Next, I write a list of the required rooms on the board. All students already have these six rooms in their home plans. Many students went on to create even more rooms! I explain: For the next couple of days, I'd like for you to find the area of the required rooms first. If you get done early, you can find the area of the remaining rooms in your house as well. This gives students an attainable goal while at the same time, higher-achieving students can "go above and beyond" by finding the area of every room.
1. Living Room
3. Dining Room
5. Laundry Room
Common Core Connection
This lesson is a great way to engage students in Math Practice 4: Model with mathematics as students are solving a real-world problem arising in everyday life as they determine the area of a home to figure out flooring costs. Ultimately, students learn more when math is meaningful and connected to the real world.
To set students up for success, I suggest that students begin with smaller rooms and work their way up to the larger rooms.
Students don't waste any time getting right to work!
Monitoring Student Understanding
Once students begin working, I conference with every group. My goal is to support students by asking guiding questions (listed below). I also want to encourage students to construct viable arguments by using evidence to support their thinking (Math Practice 3).
- What did you do first?
- Can you explain why you _____?
- What do you see?
- What did you just learn?
- Are you using friendly numbers? How do you know?
More specifically, here's what I look for as I conference with individual students today:
- Did the student cut the room into smaller rectangles?
- Are the dimensions labeled?
- Does the student specify the measuring unit (ft)?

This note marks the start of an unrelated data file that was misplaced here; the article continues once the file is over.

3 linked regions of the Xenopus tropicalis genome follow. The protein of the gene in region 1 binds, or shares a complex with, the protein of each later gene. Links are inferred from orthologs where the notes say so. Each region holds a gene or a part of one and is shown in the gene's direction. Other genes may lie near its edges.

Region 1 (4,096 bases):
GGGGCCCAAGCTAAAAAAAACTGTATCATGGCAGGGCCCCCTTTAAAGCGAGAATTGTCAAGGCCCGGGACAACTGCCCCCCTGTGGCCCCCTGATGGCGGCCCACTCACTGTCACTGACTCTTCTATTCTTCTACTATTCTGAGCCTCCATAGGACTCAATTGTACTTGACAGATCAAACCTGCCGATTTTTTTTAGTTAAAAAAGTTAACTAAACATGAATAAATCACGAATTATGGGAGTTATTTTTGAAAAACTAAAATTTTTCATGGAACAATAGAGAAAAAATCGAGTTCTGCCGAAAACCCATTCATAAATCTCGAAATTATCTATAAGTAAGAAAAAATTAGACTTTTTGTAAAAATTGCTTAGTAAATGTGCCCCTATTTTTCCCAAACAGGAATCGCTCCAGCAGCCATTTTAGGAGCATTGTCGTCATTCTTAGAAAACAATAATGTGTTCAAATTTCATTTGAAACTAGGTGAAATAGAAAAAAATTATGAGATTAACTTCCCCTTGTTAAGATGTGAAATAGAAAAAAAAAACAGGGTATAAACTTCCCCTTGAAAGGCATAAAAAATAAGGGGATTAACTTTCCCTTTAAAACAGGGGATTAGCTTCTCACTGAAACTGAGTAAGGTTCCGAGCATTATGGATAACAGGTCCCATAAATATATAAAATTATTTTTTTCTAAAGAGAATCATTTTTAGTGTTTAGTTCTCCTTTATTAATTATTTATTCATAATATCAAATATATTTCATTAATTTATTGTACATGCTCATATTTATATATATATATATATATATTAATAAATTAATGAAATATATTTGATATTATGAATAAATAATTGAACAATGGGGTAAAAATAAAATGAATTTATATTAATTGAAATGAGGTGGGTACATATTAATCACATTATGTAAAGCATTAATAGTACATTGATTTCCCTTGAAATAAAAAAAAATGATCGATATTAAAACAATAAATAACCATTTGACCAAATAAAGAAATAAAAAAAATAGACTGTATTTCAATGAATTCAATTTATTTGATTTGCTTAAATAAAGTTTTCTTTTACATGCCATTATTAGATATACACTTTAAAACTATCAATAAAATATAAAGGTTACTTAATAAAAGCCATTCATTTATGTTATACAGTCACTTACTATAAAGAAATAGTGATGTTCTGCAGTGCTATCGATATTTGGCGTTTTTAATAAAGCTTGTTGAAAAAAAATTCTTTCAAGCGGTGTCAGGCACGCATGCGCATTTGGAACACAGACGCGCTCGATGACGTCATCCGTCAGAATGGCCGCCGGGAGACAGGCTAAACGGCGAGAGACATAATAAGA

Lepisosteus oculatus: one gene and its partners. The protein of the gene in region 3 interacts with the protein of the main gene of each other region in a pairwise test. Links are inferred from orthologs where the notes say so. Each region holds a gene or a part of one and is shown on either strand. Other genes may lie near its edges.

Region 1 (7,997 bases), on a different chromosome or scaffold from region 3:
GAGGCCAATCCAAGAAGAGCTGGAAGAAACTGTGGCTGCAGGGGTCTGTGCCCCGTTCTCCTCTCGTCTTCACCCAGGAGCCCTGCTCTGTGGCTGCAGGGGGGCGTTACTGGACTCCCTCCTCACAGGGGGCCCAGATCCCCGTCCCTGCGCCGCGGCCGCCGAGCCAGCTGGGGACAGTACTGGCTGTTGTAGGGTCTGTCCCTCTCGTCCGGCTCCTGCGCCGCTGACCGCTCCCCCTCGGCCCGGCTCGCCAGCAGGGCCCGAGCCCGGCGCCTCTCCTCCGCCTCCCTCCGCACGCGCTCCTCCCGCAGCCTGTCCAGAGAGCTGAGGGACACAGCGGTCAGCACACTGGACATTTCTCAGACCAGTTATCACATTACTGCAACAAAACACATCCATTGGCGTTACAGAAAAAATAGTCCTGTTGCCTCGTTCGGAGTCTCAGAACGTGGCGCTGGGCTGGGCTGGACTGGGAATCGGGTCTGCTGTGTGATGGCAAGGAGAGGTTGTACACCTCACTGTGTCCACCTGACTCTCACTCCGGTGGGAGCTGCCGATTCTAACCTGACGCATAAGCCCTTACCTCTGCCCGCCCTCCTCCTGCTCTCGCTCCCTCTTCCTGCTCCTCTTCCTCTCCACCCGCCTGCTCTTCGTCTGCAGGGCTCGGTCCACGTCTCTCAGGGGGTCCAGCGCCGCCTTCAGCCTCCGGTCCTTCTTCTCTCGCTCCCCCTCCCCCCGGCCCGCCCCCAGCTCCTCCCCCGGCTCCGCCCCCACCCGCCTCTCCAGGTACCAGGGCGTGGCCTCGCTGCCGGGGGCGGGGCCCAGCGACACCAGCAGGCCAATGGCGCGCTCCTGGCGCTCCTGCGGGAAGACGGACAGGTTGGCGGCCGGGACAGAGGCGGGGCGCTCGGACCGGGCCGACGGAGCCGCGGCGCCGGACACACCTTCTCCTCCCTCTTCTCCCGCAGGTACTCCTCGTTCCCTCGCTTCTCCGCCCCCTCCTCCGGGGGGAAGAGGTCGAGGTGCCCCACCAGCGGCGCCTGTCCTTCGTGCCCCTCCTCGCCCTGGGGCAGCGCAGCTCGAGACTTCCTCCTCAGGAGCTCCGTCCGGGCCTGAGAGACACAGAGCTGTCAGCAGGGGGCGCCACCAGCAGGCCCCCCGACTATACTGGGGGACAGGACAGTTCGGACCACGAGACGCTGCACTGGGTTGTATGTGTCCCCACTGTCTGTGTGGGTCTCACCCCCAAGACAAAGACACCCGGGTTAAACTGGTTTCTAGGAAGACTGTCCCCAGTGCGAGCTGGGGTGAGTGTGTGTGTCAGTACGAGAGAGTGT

- Did the student find the area of each rectangle?
- Did the student correctly add the areas of the smaller rectangles to get the area of the room?
- Does the student have only one equals sign?
- Does one side of the equation equal the other?
- Did the student correctly label the area, such as "square feet" or "feet squared?"
- Did the student calculate the area correctly?
- Does the student have a solid understanding of the goal?
During one conference with one student, I notice he is confused about one square foot vs. one foot. We make a model together and then I ask him to explain it to another student: One Foot vs One Square Foot. I was so proud of him! To help solidify this concept, I ask him to measure the area of our classroom rug using a square foot: Measuring the Area of our Rug.
Student Journal Examples
Decomposing a Kitchen.jpg: This student does a great job decomposing a 14' x 7' room using friendly numbers: (10 x 7) + (4 x 7) = 98 feet squared.
Decomposing a Living Room.jpg: This student shows how to decompose a 7 x 12 into several smaller rectangles: 4(2 x 12) + (3 x 9) + (3 x 3). This gets a little complicated, but in the process, her number sense is certainly growing!
Decomposing a Dining Room.jpg: This student does a beautiful job decomposing the 10 x 12 dining room into (10 x 10) + (10 x 2), but miscalculates the total area.
Decomposing a Bedroom.jpg: This student decides to decompose a 16 x 16 bedroom into four rectangles: (10 x 10) + (10 x 6) + (6 x 6) + (10 x 6) to get a total area of 256 square feet.